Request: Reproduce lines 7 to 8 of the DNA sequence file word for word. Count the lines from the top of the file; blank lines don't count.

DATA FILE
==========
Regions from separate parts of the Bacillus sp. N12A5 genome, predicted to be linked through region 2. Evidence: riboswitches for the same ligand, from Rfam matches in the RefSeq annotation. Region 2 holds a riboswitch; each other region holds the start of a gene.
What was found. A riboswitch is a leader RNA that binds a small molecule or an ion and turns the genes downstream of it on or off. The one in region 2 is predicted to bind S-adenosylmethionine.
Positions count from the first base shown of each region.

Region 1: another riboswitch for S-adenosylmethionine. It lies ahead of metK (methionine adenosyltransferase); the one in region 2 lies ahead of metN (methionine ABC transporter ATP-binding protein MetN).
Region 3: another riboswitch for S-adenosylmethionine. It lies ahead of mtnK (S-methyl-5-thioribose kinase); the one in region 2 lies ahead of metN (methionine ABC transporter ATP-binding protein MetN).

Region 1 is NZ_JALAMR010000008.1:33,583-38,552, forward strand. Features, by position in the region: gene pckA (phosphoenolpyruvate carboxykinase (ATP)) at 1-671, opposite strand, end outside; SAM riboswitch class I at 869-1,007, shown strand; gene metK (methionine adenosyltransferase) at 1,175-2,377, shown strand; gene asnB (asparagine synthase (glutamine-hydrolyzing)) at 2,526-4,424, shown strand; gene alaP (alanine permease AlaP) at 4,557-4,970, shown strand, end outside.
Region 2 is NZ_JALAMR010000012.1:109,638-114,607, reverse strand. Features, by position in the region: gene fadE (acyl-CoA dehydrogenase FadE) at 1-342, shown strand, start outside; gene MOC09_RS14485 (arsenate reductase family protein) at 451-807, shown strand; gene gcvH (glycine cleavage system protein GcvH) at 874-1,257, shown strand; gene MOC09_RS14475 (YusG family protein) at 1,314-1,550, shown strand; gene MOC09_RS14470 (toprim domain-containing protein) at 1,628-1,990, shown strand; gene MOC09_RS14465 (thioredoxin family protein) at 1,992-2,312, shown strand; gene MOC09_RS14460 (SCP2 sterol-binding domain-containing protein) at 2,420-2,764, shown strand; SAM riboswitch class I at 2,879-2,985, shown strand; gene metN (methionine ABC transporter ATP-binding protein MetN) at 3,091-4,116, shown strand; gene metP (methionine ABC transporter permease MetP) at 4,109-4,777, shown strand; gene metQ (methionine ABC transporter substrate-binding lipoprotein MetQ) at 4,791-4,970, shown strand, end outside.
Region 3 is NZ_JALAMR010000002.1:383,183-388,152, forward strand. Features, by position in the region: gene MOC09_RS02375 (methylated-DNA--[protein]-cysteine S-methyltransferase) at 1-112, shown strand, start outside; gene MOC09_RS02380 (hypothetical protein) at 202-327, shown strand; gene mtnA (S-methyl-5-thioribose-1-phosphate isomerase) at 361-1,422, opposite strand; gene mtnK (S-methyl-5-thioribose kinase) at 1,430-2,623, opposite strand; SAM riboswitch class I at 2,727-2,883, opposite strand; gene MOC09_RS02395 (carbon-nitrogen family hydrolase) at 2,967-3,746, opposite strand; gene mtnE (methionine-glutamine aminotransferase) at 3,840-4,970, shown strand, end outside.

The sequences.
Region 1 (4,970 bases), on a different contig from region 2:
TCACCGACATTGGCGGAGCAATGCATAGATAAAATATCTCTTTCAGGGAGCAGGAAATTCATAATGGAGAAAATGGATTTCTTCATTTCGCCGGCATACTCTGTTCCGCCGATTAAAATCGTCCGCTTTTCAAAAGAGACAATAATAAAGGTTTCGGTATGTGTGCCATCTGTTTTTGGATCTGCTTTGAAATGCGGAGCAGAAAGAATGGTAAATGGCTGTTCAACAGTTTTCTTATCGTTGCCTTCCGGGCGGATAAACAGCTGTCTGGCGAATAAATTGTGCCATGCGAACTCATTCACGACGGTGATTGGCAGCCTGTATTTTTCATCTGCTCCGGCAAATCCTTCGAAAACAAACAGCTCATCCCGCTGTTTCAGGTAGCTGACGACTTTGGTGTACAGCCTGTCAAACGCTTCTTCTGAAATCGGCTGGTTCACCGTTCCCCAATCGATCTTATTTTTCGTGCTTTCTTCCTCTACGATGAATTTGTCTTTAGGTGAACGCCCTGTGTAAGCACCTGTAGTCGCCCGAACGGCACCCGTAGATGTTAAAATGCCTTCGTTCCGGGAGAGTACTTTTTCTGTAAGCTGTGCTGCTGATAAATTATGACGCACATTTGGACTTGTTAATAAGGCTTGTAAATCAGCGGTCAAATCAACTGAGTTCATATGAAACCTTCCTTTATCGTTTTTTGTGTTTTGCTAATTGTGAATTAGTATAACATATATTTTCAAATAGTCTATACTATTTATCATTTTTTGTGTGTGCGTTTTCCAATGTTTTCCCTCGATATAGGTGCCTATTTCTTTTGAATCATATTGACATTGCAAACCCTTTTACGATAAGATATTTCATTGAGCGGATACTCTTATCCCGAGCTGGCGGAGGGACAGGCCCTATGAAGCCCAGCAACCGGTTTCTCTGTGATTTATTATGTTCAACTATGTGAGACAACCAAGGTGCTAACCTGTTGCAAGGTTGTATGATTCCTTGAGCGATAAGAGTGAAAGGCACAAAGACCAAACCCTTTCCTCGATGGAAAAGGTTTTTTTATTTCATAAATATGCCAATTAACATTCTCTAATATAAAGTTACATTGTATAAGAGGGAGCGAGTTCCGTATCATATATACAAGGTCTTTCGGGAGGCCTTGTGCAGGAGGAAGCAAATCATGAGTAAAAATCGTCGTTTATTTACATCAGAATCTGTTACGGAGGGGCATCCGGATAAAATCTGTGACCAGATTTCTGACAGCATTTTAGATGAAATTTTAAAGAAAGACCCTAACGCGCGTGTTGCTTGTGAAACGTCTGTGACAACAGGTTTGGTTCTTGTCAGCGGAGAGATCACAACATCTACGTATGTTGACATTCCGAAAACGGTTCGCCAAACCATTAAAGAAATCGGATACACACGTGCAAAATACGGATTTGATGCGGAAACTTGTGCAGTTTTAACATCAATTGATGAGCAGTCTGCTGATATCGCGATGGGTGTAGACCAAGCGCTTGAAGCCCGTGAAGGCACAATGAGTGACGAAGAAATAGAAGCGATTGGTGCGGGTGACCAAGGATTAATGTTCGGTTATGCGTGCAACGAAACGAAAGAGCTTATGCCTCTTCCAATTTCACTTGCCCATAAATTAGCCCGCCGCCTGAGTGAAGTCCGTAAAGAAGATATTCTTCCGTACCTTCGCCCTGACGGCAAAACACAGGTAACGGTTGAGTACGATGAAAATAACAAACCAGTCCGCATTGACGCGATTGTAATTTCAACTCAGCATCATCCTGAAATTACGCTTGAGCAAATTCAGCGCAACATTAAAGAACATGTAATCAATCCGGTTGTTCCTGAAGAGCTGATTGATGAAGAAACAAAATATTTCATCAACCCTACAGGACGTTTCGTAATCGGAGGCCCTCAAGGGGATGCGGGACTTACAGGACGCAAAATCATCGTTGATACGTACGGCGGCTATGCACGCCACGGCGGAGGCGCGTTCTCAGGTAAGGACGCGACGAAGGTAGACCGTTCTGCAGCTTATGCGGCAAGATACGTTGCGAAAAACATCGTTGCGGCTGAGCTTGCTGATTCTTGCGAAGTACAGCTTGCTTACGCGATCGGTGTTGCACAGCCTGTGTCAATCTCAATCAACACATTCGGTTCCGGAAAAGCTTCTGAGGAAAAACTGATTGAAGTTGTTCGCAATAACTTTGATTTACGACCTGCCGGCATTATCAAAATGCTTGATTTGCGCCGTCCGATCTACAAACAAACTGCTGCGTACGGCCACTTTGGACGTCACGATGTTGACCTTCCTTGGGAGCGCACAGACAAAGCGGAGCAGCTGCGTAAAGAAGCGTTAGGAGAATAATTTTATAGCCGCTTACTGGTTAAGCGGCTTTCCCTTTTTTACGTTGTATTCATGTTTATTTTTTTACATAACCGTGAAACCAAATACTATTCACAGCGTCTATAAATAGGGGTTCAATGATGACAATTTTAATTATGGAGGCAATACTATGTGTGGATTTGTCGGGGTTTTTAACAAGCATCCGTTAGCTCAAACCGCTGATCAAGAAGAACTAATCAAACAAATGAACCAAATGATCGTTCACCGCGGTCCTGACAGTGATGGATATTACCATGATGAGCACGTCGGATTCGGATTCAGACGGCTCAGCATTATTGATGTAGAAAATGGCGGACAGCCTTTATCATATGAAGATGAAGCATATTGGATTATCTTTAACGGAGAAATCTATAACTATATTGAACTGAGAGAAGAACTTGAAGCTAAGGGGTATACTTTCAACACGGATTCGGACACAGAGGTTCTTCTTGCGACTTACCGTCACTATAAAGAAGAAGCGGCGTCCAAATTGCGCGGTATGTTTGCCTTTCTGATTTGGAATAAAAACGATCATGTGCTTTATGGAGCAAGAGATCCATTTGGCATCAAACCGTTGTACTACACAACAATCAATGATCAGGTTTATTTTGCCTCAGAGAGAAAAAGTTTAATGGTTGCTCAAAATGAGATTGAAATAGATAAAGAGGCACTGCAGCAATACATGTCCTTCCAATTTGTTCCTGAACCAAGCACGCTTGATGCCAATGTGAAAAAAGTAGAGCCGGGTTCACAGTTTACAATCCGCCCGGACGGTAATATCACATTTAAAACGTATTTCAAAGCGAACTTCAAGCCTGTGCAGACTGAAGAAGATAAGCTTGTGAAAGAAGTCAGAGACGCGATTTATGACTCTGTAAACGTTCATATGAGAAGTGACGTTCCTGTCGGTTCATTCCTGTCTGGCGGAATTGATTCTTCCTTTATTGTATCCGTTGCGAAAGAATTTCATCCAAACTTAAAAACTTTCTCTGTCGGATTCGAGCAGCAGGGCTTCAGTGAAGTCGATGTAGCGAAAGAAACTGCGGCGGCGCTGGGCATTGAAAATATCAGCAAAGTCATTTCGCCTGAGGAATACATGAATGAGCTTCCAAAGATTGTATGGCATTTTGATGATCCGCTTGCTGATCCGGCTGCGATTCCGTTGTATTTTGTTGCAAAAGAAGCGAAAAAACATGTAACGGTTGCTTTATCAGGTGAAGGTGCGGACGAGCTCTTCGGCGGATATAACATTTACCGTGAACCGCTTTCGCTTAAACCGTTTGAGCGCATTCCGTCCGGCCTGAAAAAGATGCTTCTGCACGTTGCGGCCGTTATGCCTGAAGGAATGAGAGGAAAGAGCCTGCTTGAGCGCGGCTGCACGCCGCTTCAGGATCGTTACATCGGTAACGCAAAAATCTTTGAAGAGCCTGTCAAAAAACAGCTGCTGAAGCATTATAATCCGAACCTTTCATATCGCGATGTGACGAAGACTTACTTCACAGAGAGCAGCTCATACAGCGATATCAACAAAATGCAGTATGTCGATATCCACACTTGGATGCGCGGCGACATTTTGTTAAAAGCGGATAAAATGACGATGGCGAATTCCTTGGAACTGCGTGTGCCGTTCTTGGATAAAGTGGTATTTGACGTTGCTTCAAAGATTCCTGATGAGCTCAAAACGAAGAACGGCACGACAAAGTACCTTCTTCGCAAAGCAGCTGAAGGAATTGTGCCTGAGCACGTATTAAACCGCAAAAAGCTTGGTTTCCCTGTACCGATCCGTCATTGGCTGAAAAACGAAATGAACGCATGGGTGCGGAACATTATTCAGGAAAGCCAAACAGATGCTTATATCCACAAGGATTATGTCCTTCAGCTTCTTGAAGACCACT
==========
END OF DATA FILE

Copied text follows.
Region 2 is NZ_JALAMR010000012.1:109,638-114,607, reverse strand. Features, by position in the region: gene fadE (acyl-CoA dehydrogenase FadE) at 1-342, shown strand, start outside; gene MOC09_RS14485 (arsenate reductase family protein) at 451-807, shown strand; gene gcvH (glycine cleavage system protein GcvH) at 874-1,257, shown strand; gene MOC09_RS14475 (YusG family protein) at 1,314-1,550, shown strand; gene MOC09_RS14470 (toprim domain-containing protein) at 1,628-1,990, shown strand; gene MOC09_RS14465 (thioredoxin family protein) at 1,992-2,312, shown strand; gene MOC09_RS14460 (SCP2 sterol-binding domain-containing protein) at 2,420-2,764, shown strand; SAM riboswitch class I at 2,879-2,985, shown strand; gene metN (methionine ABC transporter ATP-binding protein MetN) at 3,091-4,116, shown strand; gene metP (methionine ABC transporter permease MetP) at 4,109-4,777, shown strand; gene metQ (methionine ABC transporter substrate-binding lipoprotein MetQ) at 4,791-4,970, shown strand, end outside.
Region 3 is NZ_JALAMR010000002.1:383,183-388,152, forward strand. Features, by position in the region: gene MOC09_RS02375 (methylated-DNA--[protein]-cysteine S-methyltransferase) at 1-112, shown strand, start outside; gene MOC09_RS02380 (hypothetical protein) at 202-327, shown strand; gene mtnA (S-methyl-5-thioribose-1-phosphate isomerase) at 361-1,422, opposite strand; gene mtnK (S-methyl-5-thioribose kinase) at 1,430-2,623, opposite strand; SAM riboswitch class I at 2,727-2,883, opposite strand; gene MOC09_RS02395 (carbon-nitrogen family hydrolase) at 2,967-3,746, opposite strand; gene mtnE (methionine-glutamine aminotransferase) at 3,840-4,970, shown strand, end outside.